A friend of mine and I had a really interesting discussion the other day about how difficult it is for a reasonable, mediating, middle-ground type of theory to survive in the scientific landscape. Within linguistics, there are a lot of debates I think a middle ground position serves the most efficient explanation.
However, there are several things holding back the success of such views. For one thing, extremes are usually louder. People are more vehement when defending/attacking a radical viewpoint. A mediating voice may simply be passed over as "not getting the whole picture" by the extremist views, instead of as a "reasonable middle ground." Both sides then view the middle ground as too much like the other side to be accepted.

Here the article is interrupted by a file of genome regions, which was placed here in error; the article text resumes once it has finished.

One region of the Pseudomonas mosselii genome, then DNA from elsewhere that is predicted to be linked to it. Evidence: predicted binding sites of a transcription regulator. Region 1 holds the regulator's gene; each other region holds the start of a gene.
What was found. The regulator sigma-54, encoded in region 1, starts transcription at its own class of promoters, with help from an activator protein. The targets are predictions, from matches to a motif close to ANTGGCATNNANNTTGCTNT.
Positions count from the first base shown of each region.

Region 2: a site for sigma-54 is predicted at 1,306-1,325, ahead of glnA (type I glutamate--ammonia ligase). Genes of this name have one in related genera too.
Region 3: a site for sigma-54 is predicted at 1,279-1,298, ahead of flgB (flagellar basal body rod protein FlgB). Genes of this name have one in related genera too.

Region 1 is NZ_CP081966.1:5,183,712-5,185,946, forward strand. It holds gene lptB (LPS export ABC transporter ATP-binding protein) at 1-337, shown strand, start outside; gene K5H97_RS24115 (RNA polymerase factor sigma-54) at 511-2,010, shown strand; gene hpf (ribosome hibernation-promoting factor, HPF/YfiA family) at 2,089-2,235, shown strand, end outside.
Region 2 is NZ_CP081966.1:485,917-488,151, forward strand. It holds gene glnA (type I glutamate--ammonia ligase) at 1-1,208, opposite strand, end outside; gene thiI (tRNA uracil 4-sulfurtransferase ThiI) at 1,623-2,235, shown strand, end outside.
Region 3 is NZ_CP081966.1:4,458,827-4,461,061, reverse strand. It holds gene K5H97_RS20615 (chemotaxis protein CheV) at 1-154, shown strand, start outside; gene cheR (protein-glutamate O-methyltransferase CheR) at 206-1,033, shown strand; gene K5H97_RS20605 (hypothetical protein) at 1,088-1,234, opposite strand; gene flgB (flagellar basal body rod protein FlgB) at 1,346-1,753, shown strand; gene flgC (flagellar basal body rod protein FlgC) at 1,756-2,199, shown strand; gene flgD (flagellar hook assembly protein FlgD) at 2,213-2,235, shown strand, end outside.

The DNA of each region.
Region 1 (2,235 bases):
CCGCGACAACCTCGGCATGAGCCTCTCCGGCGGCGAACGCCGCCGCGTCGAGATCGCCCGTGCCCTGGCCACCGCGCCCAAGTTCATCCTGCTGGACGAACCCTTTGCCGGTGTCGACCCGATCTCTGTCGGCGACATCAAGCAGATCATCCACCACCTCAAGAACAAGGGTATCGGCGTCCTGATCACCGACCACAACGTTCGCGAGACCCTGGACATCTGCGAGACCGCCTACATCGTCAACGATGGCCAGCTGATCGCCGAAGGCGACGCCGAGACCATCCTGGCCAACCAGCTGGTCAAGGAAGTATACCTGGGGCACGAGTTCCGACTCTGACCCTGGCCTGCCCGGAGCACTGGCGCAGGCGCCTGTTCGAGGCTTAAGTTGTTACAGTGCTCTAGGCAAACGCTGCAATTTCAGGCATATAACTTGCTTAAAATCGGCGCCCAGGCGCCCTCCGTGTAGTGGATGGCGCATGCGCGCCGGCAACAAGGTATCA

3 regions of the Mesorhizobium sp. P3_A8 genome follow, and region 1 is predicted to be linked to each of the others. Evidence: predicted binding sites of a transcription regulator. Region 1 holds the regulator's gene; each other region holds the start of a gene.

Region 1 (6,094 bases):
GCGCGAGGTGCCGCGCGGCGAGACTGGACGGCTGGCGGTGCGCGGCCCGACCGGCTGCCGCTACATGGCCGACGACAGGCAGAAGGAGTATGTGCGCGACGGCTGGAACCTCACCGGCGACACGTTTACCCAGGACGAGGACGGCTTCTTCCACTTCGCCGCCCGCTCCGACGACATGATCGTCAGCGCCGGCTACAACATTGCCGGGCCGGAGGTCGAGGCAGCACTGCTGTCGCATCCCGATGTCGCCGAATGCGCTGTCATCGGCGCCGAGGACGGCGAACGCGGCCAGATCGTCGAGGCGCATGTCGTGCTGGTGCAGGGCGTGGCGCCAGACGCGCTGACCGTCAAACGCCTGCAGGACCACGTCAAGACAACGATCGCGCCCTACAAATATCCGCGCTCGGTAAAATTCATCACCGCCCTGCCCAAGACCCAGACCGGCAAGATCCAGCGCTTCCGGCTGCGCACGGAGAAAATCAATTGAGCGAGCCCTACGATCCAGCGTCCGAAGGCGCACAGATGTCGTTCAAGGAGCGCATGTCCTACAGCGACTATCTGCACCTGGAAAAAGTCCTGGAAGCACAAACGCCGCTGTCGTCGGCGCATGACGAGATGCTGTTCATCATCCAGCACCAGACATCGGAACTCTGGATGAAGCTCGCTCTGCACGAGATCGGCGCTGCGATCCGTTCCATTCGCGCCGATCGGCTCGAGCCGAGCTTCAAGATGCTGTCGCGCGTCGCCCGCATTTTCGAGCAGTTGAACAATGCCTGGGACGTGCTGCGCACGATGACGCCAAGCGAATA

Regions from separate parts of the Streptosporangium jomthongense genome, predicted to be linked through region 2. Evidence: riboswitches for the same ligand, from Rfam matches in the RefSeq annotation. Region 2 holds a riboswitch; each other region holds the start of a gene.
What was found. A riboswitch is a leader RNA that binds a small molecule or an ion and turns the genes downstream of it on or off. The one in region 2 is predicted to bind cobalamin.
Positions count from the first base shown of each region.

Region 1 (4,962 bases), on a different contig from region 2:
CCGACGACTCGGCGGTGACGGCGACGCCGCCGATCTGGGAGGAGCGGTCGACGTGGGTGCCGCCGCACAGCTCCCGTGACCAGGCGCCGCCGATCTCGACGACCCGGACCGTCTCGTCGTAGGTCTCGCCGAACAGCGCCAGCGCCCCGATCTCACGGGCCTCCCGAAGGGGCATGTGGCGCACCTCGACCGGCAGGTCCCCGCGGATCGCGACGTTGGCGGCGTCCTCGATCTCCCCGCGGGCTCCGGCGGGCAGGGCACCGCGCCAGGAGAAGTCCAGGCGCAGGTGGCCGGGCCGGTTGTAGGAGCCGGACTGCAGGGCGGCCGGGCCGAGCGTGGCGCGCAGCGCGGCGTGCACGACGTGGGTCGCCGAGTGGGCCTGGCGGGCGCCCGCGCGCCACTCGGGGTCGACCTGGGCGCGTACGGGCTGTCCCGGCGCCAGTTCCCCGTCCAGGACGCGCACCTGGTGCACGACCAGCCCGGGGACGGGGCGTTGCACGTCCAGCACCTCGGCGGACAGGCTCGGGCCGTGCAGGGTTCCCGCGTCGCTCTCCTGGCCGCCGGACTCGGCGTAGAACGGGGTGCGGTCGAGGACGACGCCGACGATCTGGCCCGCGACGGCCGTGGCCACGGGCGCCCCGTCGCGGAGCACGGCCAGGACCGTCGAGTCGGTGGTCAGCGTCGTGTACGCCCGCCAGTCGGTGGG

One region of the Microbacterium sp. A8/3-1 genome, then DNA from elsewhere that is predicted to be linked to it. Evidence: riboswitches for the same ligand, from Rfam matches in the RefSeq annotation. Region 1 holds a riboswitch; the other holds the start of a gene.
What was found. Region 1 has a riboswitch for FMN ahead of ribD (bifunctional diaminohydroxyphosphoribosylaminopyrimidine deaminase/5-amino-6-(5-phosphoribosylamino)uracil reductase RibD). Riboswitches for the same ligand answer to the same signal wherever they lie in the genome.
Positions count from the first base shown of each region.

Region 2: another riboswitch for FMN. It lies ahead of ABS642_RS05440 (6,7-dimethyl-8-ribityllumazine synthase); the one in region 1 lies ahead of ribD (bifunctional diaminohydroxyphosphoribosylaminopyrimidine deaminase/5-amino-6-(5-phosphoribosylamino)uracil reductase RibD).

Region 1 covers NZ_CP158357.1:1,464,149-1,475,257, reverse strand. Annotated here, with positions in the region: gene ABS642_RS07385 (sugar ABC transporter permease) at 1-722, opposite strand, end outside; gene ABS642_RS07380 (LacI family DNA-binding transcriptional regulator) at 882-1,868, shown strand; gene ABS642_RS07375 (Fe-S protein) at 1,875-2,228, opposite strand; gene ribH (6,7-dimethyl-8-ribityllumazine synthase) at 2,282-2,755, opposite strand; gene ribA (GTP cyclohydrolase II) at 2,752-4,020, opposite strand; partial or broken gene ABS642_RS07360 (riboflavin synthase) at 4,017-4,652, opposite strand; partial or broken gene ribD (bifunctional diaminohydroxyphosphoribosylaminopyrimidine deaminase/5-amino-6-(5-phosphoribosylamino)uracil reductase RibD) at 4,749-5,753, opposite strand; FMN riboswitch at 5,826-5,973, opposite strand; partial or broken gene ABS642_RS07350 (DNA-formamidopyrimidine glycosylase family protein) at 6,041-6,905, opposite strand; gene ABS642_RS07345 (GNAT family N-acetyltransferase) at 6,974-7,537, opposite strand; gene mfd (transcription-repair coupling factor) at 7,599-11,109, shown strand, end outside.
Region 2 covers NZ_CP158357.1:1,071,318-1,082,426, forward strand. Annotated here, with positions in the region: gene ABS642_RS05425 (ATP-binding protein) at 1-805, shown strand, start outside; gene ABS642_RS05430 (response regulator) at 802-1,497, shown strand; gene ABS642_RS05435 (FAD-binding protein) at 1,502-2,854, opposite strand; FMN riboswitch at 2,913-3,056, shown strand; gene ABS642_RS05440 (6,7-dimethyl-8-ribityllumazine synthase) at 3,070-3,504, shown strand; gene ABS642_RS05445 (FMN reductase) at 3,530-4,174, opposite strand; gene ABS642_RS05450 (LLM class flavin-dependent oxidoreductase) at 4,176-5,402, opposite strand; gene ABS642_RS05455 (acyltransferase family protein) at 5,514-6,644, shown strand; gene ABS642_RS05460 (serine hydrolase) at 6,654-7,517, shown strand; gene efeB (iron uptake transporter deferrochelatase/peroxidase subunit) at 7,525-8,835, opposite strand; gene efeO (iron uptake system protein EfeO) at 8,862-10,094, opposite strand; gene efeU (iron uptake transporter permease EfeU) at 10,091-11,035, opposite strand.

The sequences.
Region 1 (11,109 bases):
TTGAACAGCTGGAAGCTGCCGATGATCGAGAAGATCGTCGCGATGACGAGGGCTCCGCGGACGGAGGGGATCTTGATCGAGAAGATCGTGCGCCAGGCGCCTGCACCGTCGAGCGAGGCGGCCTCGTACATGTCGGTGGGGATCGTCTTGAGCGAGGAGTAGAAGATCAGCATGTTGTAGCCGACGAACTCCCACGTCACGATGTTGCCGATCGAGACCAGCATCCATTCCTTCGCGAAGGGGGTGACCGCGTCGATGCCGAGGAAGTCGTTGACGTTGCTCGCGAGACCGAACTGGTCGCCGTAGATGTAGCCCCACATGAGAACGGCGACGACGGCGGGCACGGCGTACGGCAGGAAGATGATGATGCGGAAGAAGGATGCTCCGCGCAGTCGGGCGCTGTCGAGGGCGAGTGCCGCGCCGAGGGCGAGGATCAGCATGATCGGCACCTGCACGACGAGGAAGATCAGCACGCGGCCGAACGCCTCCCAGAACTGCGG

As my friend pointed out, it's also the nature of statistics and experimental design to not support middle ground viewpoints. Outside of the rarely used Bayesian stats, hypothesis testing forces a binary distinction of confirmed or denied. That is, scientific methods promote extremist viewpoints.
If a hypothesis is tested and reveals a confirming answer, it is usually taken to mean that it is right and that opposing views are not — even if opposing views also receive confirming experimentation. What ensues is usually an unreconcilable clash of arguments, where neither side can see the validity of the other. Can't two rights exist at the same time?
Moreover, competing views often legitimately belong to differing paradigms of thinking. New paradigms are often asking new and different questions than the old ones, and thus providing new answers. Often, this involves chucking the old paradigm. However, do paradigm shifts have to throw out both the baby and the bathwater?
Perhaps Sinfest has the right idea...